Kinder Sculpture

 

Nov 2002 Journal

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A two-way bet on Haider

National character is far from immutable. The Irish, once considered feckless, currently operate one of the most successful economies in Western Europe. Poland, now a staunchly Catholic nation, flirted with Protestantism in the seventeenth century. England, the so-called Land ohne Musik, gave the world the Beatles and the Rolling Stones. Sweden, whose armies once stormed through half of Europe, has not fired a shot in anger for nigh on two centuries.

But the greatest change has surely occurred in Germany. In the eighteenth century Count Mirabeau quipped: ‘Whereas other countries have an army, in Prussia the army has the country.’ In the nineteenth century Bismarck launched three wars on the trot, and in the twentieth the Kaiser and Hitler ignited two global conflagrations. And now, breaking the habit of several lifetimes, the Germans have embraced pacifism. For the first decades after 1945 such a Damascene conversion was to be welcomed, not least because of the Wehrmacht’s co-responsibility for Nazi crimes. Gradually, however, as the country, in its new incarnation as the Bundesrepublik, re-entered the comity of nations, it also incurred certain military obligations specified by NATO.

It was the military strength of the West, underpinned by economic muscle, which caused Soviet power to implode in 1989, and Germany to be reunited. Not that the end of the Cold War inaugurated a period of global peace. Bloody conflicts flared up in the Balkans, the Gulf and Africa. Many of these conflicts were ended, or at least defused, by the despatch of troops from NATO countries. As a member of NATO Germany participated in the Kosovo campaign, enabling Serb propagandists to claim that German pilots were dropping bombs on Belgrade – just as their Luftwaffe predecessors had done in 1940. Running alongside Germany’s participation in NATO was a counter current: the rise of the Greens, a party voicing neo-Luddite sentiments in tandem with equally unrealistic pacifist notions.

The current crisis over Iraq has seen German politicians – from Social Democrat cabinet ministers to flimsily disguised communists – manipulate anti-American pacifism for electoral advantage. In an effort to cling to power, even if it is only by his fingertips, Chancellor Schröder has recklessly undermined the international order. He has pledged his country to permanent neutrality over Iraq, not merely in defiance of Washington, but also with flagrant regard to whatever joint policy the United Nations – or his own EU partners - might eventually arrive at. Worse still, by giving aid and comfort to Saddam Hussein, he has disadvantaged Israel, to which Germany owes an indefeasible moral obligation.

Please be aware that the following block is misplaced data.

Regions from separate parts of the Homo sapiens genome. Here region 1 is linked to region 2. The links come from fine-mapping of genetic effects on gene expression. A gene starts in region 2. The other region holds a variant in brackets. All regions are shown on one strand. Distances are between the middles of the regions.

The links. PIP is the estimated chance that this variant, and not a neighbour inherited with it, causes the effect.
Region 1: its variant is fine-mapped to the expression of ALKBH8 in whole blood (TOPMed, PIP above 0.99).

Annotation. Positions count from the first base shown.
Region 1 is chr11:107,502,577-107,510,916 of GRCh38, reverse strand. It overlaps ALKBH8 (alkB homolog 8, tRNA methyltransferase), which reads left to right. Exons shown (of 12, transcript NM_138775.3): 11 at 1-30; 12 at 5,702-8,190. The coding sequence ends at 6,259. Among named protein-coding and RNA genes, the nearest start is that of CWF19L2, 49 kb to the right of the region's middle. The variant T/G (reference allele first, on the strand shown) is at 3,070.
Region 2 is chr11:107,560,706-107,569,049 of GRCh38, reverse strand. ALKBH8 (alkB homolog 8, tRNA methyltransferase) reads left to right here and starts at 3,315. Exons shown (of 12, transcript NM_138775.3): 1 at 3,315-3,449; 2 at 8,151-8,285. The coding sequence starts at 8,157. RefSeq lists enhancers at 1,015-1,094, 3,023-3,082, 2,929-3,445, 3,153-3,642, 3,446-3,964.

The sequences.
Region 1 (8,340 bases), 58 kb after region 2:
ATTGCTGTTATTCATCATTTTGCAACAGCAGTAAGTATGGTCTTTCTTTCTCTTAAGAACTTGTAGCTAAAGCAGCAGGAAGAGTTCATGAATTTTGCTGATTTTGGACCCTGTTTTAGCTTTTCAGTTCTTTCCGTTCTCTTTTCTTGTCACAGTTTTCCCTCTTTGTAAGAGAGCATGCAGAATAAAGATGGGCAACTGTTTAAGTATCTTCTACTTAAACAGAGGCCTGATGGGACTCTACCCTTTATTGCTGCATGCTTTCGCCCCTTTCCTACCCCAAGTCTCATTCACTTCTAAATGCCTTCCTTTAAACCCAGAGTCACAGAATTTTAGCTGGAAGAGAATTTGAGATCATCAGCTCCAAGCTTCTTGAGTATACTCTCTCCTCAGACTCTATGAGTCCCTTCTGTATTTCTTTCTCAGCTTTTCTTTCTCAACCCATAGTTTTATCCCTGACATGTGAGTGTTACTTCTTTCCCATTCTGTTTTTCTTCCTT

Thanks to Schröder and the Greens, German electors still pay heed to the cosily archaic Biedermeier injunction ‘Put on your nightcaps, crawl into your feather beds and pull the blanket over your heads!’

Schröder’s name will go down in infamy. In the manner of the American isolationists of the 1930s, he has counselled voters to contract out of world affairs and offload on to others the burden of dismantling the ticking timebomb that is Iraq. But we live in an interdependent world, and a country of 80 million which is the economic powerhouse of Europe is light years away from the Goethean backwater whose burghers enjoyed the distant ‘Kriegsgeschrei, wenn irgendwo in der Türkei die Völker aneinander schlagen’ (the sound of war when somewhere in the back-of-beyond nations clash).

It is a sad story. The only crumb of comfort to be derived from it is that an election victory by Edmund Stoiber, the Catholic conservative who banged the anti-immigrant drum, would have been marginally even worse. Since Schröder, however indirectly, sustains Haider’s buddy Saddam, and Stoiber employed Haider-style xenophobic rhetoric, the Austrian would-be Führer can actually be declared the winner of the German election.
Richard Grunberger

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